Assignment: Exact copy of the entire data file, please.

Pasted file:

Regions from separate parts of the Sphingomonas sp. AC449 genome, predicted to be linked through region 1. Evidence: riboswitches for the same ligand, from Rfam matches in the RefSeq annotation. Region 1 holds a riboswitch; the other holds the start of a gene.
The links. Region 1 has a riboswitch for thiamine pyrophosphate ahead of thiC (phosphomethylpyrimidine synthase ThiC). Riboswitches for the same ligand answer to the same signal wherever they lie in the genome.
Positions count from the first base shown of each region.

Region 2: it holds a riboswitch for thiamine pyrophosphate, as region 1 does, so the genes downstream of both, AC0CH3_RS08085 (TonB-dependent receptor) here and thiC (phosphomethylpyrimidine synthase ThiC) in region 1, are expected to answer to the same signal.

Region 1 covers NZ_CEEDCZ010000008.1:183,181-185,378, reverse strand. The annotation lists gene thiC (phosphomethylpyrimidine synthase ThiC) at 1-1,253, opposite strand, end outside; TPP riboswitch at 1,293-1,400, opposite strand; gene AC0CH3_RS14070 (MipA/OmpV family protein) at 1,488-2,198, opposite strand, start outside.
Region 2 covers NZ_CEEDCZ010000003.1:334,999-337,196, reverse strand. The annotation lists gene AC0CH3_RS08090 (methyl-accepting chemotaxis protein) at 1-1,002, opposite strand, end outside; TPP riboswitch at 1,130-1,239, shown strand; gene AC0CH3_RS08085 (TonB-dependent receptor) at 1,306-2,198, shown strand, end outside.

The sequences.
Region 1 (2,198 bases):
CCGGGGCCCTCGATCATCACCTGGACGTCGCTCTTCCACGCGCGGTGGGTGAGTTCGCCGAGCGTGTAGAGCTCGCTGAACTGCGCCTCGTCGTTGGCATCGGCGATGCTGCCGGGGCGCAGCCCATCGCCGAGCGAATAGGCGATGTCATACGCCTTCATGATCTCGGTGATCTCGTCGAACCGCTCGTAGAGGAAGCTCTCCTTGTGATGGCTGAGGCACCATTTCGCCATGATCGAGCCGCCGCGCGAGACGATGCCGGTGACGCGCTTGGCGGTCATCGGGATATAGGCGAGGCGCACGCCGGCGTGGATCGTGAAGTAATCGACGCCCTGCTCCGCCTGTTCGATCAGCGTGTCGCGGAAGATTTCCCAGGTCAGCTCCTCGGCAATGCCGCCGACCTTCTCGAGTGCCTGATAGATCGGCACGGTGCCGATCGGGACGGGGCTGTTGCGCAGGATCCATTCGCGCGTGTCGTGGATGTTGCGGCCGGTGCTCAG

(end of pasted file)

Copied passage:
Regions from separate parts of the Sphingomonas sp. AC449 genome, predicted to be linked through region 1. Evidence: riboswitches for the same ligand, from Rfam matches in the RefSeq annotation. Region 1 holds a riboswitch; the other holds the start of a gene.
The links. Region 1 has a riboswitch for thiamine pyrophosphate ahead of thiC (phosphomethylpyrimidine synthase ThiC). Riboswitches for the same ligand answer to the same signal wherever they lie in the genome.
Positions count from the first base shown of each region.

Region 2: it holds a riboswitch for thiamine pyrophosphate, as region 1 does, so the genes downstream of both, AC0CH3_RS08085 (TonB-dependent receptor) here and thiC (phosphomethylpyrimidine synthase ThiC) in region 1, are expected to answer to the same signal.

Region 1 covers NZ_CEEDCZ010000008.1:183,181-185,378, reverse strand. The annotation lists gene thiC (phosphomethylpyrimidine synthase ThiC) at 1-1,253, opposite strand, end outside; TPP riboswitch at 1,293-1,400, opposite strand; gene AC0CH3_RS14070 (MipA/OmpV family protein) at 1,488-2,198, opposite strand, start outside.
Region 2 covers NZ_CEEDCZ010000003.1:334,999-337,196, reverse strand. The annotation lists gene AC0CH3_RS08090 (methyl-accepting chemotaxis protein) at 1-1,002, opposite strand, end outside; TPP riboswitch at 1,130-1,239, shown strand; gene AC0CH3_RS08085 (TonB-dependent receptor) at 1,306-2,198, shown strand, end outside.

The sequences.
Region 1 (2,198 bases):
CCGGGGCCCTCGATCATCACCTGGACGTCGCTCTTCCACGCGCGGTGGGTGAGTTCGCCGAGCGTGTAGAGCTCGCTGAACTGCGCCTCGTCGTTGGCATCGGCGATGCTGCCGGGGCGCAGCCCATCGCCGAGCGAATAGGCGATGTCATACGCCTTCATGATCTCGGTGATCTCGTCGAACCGCTCGTAGAGGAAGCTCTCCTTGTGATGGCTGAGGCACCATTTCGCCATGATCGAGCCGCCGCGCGAGACGATGCCGGTGACGCGCTTGGCGGTCATCGGGATATAGGCGAGGCGCACGCCGGCGTGGATCGTGAAGTAATCGACGCCCTGCTCCGCCTGTTCGATCAGCGTGTCGCGGAAGATTTCCCAGGTCAGCTCCTCGGCAATGCCGCCGACCTTCTCGAGTGCCTGATAGATCGGCACGGTGCCGATCGGGACGGGGCTGTTGCGCAGGATCCATTCGCGCGTGTCGTGGATGTTGCGGCCGGTGCTCAG